Adobe Lightroom is a new type of photo application, combining image editing with image management for keeping track of photos.
It's more efficient than using two different programs.
Lightroom uses 'non-destructive' editing, saving adjustments within the image library rather than modifying the original. You can go back at any time and change things or create a Virtual Copy, which you can apply a different set of adjustments to.
You can save photos in albums, create slideshows and web galleries and print images too. The RAW conversion tools are excellent, with a Highlight Recovery slider and a Fill Light slider which adjust highlights and shadows separately.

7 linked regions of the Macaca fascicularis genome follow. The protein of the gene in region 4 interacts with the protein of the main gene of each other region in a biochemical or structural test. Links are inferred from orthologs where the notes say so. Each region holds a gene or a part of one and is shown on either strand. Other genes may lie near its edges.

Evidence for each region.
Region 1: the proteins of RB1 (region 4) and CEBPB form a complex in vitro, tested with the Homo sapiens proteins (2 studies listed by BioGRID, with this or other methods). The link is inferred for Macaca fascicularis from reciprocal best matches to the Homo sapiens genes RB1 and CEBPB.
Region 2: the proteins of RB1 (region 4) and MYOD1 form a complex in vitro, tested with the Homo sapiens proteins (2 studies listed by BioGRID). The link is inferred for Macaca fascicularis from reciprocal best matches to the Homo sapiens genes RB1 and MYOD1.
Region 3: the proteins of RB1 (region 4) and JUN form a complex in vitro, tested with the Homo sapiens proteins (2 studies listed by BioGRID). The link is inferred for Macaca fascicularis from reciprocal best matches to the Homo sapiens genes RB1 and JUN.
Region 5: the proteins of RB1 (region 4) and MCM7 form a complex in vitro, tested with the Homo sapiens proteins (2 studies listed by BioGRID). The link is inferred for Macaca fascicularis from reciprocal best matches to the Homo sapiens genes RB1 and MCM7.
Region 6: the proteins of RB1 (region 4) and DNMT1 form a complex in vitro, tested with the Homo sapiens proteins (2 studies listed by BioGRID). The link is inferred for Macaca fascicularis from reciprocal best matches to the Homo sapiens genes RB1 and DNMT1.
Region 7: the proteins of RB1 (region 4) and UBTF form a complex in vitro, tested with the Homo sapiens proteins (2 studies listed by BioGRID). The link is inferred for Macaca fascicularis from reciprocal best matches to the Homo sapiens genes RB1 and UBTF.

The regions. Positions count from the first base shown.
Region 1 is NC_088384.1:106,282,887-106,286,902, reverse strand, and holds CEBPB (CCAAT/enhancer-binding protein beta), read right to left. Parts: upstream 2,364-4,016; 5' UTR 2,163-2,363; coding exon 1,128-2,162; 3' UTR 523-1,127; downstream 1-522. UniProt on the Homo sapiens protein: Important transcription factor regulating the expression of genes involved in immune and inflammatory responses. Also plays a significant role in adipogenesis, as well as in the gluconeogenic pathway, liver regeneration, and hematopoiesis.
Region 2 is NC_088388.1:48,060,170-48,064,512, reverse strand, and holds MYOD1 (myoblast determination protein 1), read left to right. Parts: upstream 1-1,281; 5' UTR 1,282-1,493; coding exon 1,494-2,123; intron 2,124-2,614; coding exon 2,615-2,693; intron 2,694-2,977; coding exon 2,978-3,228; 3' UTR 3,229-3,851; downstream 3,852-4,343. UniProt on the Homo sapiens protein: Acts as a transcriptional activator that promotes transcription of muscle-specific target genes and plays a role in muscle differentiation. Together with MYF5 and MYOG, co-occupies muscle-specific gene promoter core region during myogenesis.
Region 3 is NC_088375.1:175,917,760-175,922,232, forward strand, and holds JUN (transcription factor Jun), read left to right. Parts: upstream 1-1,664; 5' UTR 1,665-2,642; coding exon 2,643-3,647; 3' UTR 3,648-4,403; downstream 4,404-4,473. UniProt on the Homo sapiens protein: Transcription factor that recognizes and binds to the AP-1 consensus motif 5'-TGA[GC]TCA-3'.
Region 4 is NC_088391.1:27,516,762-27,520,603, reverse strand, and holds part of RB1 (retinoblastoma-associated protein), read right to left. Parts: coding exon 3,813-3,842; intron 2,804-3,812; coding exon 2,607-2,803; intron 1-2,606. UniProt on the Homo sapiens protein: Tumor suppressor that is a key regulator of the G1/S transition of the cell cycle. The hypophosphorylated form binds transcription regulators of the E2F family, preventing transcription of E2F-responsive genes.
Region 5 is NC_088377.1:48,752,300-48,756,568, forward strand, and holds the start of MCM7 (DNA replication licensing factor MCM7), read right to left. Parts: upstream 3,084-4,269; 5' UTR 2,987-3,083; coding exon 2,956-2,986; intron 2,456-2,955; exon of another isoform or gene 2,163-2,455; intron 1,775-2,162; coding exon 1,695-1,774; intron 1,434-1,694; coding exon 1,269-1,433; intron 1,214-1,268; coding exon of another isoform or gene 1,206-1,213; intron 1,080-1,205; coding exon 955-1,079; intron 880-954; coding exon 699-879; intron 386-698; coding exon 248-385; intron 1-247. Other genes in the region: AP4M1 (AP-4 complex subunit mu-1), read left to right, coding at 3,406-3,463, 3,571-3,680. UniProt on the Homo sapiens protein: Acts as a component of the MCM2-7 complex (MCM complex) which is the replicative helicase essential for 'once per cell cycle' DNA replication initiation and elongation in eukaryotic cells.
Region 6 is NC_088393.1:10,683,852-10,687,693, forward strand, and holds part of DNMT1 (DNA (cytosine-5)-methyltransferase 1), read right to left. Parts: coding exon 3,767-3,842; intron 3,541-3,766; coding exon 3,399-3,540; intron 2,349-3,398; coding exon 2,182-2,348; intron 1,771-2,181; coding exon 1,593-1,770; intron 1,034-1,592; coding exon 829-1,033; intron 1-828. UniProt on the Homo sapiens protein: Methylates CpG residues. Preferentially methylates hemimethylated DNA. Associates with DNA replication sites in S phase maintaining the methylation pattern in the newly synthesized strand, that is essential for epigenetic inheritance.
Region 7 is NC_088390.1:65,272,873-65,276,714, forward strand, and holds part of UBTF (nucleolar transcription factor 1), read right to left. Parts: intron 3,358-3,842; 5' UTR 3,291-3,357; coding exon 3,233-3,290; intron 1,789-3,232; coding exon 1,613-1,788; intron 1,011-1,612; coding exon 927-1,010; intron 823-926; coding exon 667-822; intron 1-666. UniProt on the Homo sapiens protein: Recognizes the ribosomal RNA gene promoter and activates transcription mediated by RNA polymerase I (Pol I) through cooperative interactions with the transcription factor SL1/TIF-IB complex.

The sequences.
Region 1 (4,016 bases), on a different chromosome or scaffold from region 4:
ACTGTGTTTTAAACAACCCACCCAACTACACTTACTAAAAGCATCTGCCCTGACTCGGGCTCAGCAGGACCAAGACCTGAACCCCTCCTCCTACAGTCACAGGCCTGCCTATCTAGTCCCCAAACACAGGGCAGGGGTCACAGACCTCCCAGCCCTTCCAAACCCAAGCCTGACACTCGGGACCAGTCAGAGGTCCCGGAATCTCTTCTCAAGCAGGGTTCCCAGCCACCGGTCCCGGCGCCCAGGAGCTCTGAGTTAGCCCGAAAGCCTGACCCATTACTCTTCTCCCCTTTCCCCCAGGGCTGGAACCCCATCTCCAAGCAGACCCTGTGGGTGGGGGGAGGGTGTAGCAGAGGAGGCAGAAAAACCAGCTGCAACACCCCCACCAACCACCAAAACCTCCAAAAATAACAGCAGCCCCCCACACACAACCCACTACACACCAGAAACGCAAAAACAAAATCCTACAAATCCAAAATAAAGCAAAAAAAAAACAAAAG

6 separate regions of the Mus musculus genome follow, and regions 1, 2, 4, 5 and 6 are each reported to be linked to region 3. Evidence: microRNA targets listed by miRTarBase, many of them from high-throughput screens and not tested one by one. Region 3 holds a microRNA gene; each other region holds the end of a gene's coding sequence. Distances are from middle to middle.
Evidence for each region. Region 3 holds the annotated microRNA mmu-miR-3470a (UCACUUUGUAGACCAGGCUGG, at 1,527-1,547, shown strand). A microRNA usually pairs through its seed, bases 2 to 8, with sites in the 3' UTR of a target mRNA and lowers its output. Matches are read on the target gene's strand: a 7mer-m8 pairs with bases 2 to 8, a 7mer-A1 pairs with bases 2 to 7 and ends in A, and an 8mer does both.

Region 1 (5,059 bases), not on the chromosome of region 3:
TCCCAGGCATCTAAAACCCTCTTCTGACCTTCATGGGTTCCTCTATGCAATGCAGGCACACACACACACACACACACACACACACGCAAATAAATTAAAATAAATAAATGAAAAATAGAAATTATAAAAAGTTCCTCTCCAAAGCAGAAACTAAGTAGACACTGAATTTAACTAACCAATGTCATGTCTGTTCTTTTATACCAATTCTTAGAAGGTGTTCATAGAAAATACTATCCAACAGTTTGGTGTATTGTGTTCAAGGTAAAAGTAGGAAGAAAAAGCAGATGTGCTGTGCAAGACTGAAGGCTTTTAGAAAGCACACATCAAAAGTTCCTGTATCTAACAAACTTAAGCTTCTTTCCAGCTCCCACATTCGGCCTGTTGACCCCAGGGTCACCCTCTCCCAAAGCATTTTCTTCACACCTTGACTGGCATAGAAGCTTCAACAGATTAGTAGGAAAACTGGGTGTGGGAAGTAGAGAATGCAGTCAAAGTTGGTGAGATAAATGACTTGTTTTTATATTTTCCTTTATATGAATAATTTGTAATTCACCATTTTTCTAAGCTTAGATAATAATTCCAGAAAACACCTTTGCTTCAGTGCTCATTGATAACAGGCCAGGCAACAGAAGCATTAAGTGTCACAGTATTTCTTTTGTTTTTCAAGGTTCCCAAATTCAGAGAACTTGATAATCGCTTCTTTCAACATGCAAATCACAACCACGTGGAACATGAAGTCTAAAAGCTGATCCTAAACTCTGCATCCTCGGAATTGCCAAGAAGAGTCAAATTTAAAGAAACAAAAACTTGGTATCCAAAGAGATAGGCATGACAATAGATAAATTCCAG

The Auto Tone option is especially smart, producing super-bright, clean-looking RAW conversions.
Lightroom is very good at maximising the dynamic range of your photos. It's so good at this, though, you might overlook a side-effect, which is a general loss of mid-tone contrast and saturation.
The extent of this will depend on how much correction the software's had to make, but you can find that achieving the maximum dynamic range has also knocked a lot of the 'life' out of the photo.
Lightroom's RAW conversions are the same as Photoshop's and Elements'. Generally very good, but there can be a lot of noise in blue skies.
It's not necessarily the sharpest converter, though the colour fringing controls are good.
Lightroom is good, make no mistake, but its RAW conversions aren't always the best and it needs a pretty fast computer to run efficiently.